Development: EU reaches political consensus on an AI Act

Artificial intelligence
The AI regulatory framework will guarantee safety, legality, trustworthiness, and respect for fundamental rights in AI systems.

In 2023, the widespread adoption of Artificial Intelligence (AI) accelerated thanks to models such as ChatGPT and the recent debut of ‘Gemini’ by Google. As AI models continue to become more capable, the legal services sector faces yet another disruptive technological frontier, demanding vigilant oversight and management.

World’s first AI regulatory regime

Pioneering the oversight of AI application, the European Council and Parliament have successfully negotiated a provisional agreement to draft an EU AI Act. Delegates have emphasised that the key tenants guiding AI regulation will prioritise: ethics, safety and trustworthiness. The AI Act will become the first global standard for governing AI models, marking a historical step towards responsible innovation and supporting the development of human-centric AI.

The EU’s AI Act is poised to mirror the influential impact of the General Data Protection Regulation (GDPR). Much like the GDPR, the EU aims to provide an overarching framework that promotes accountability and consistent standards for the development and application of AI systems.

How will it work?

The EU AI Act will focus regulation on identifiable risks, categorising them into four levels: (1) minimal or no risks, (2) limited risks, (3) high risks and (4) unacceptable risks. The Act will also contain rules to encourage a unified market for AI programs, in line with the EU’s organised strategy on artificial intelligence, aiming to speed up AI investment throughout Europe.

Regulation will also extend to banning certain applications of AI that pose a threat on the rights and democracy of EU citizens. It was agreed that the AI Act should prohibit the following:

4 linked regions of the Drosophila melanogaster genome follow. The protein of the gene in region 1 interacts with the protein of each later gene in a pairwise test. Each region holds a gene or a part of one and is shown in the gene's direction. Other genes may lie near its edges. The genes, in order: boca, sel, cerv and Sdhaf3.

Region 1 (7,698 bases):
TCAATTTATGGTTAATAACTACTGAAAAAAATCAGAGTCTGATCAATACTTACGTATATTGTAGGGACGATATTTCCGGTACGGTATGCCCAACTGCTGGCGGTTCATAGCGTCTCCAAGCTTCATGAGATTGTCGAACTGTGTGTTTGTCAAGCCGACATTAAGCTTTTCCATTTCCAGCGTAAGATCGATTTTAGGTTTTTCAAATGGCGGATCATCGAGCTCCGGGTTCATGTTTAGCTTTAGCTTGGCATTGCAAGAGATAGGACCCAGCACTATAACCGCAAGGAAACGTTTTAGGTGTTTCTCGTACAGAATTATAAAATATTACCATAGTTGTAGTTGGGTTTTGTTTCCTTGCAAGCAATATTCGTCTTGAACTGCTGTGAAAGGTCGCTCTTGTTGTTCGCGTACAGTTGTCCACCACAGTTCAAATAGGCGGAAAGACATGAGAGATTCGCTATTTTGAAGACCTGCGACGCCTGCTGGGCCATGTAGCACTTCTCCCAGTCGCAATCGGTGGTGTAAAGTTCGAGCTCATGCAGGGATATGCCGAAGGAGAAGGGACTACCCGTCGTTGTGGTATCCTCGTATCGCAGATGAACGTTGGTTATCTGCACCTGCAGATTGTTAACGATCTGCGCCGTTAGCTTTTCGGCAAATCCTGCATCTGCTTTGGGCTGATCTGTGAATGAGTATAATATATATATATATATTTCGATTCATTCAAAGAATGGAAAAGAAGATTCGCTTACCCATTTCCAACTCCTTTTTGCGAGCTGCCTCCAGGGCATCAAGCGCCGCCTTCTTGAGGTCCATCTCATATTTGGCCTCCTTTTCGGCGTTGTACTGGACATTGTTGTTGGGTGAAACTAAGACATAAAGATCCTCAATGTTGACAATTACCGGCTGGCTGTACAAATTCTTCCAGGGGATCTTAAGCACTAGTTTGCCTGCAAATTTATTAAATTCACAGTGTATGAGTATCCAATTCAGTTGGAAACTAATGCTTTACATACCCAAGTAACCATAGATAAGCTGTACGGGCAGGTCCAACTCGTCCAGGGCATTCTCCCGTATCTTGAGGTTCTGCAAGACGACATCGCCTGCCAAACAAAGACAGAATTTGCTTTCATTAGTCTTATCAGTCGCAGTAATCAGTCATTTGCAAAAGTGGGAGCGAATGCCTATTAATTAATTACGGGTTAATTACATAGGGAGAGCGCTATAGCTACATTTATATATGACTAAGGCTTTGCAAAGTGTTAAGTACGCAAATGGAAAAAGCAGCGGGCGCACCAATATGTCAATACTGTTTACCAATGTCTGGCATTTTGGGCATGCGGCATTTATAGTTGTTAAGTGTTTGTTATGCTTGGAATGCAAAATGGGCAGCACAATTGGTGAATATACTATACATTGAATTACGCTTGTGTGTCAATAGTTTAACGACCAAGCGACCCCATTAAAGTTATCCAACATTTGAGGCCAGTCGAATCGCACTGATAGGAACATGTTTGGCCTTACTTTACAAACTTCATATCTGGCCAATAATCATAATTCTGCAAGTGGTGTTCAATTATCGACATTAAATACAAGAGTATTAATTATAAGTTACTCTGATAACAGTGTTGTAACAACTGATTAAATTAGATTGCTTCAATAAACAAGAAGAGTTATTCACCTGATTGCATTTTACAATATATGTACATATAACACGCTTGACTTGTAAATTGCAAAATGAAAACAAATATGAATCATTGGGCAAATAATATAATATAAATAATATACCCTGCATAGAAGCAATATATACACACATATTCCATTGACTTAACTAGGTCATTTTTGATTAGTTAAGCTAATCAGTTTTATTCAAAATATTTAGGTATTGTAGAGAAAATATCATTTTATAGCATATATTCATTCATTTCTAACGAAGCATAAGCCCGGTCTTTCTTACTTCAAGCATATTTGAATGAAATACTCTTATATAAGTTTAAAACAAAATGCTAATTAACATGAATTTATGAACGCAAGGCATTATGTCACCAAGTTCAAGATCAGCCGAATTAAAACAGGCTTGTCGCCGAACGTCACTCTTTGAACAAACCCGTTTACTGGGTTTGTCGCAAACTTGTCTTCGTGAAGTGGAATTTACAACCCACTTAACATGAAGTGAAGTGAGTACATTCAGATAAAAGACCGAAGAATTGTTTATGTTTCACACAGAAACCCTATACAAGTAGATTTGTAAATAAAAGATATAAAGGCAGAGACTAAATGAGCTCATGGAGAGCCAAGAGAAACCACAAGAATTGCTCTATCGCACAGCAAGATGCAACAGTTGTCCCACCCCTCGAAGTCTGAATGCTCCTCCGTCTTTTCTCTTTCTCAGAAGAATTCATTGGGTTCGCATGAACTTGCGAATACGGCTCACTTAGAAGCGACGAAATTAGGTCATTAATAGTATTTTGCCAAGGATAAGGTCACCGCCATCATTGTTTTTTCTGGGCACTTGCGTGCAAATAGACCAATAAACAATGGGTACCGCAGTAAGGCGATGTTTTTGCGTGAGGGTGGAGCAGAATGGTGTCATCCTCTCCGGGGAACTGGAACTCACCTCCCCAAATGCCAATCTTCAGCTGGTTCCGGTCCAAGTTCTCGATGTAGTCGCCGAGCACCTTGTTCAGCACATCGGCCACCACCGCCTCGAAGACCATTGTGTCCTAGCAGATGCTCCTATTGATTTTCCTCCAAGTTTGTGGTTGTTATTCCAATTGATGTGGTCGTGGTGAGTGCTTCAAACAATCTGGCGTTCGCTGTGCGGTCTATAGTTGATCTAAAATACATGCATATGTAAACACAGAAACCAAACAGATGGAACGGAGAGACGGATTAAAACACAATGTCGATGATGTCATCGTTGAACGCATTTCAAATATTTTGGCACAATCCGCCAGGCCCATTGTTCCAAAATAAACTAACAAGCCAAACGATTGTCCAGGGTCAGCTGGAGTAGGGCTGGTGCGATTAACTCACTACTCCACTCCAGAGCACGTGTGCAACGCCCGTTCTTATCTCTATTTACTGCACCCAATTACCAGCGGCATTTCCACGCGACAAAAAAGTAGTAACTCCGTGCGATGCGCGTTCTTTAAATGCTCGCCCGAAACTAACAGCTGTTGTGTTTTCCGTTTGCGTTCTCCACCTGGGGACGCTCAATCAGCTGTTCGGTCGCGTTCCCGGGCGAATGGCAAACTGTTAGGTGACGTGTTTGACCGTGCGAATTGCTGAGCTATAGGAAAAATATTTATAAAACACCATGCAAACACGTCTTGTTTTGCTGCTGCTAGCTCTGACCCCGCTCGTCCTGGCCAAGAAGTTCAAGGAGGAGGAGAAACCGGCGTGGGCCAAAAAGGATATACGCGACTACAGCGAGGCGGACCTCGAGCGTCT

• Systems which categorise individuals based on political, religious, philosophical beliefs, sexual orientation and race;
  • Gathering facial images from the internet or CCTV without specific targets in mind to build databases for facial recognition;
  • Models that identify and interpret emotions in professional settings;
  • Social scoring based on behaviour or personal characteristics;
  • AI models designed to influence or manipulate human behaviour in a way that undermines freedom of choice.
  • AI used to exploit the vulnerabilities of people based on age, disability, social or economic situation.

However, negotiators have agreed that certain exceptions to these bans will require judicial approval for law enforcement purposes and strictly defined criminal activities.

Addressing recent innovations in AI

One area of AI that has not been fully addressed by this resolution is how generative AI systems and foundation models are to be governed within this framework. Due to the agreement concentrating on proposals from 2021 and 2022, the proposals drafted do not incorporate these recent innovations of AI. The agreement has not yet articulated essential definitions to clarify and precisely categorise generative AI systems for providing clarity and precision. Although they may fall within scope of ‘general-purpose’ AI, proper discussions may have to wait until the adoption process.

What next?

The regime will establish new accountability measures for entities involved in AI. These include providers, deployers, importers, distributors and product manufacturers. Entities should proactively prepare for upcoming regulations by conducting risk assessments on their in-house AI systems, raising awareness, developing ethical frameworks, assigning responsibility, and establishing formal governance structures.

Author: Zaki Zeini, paralegal.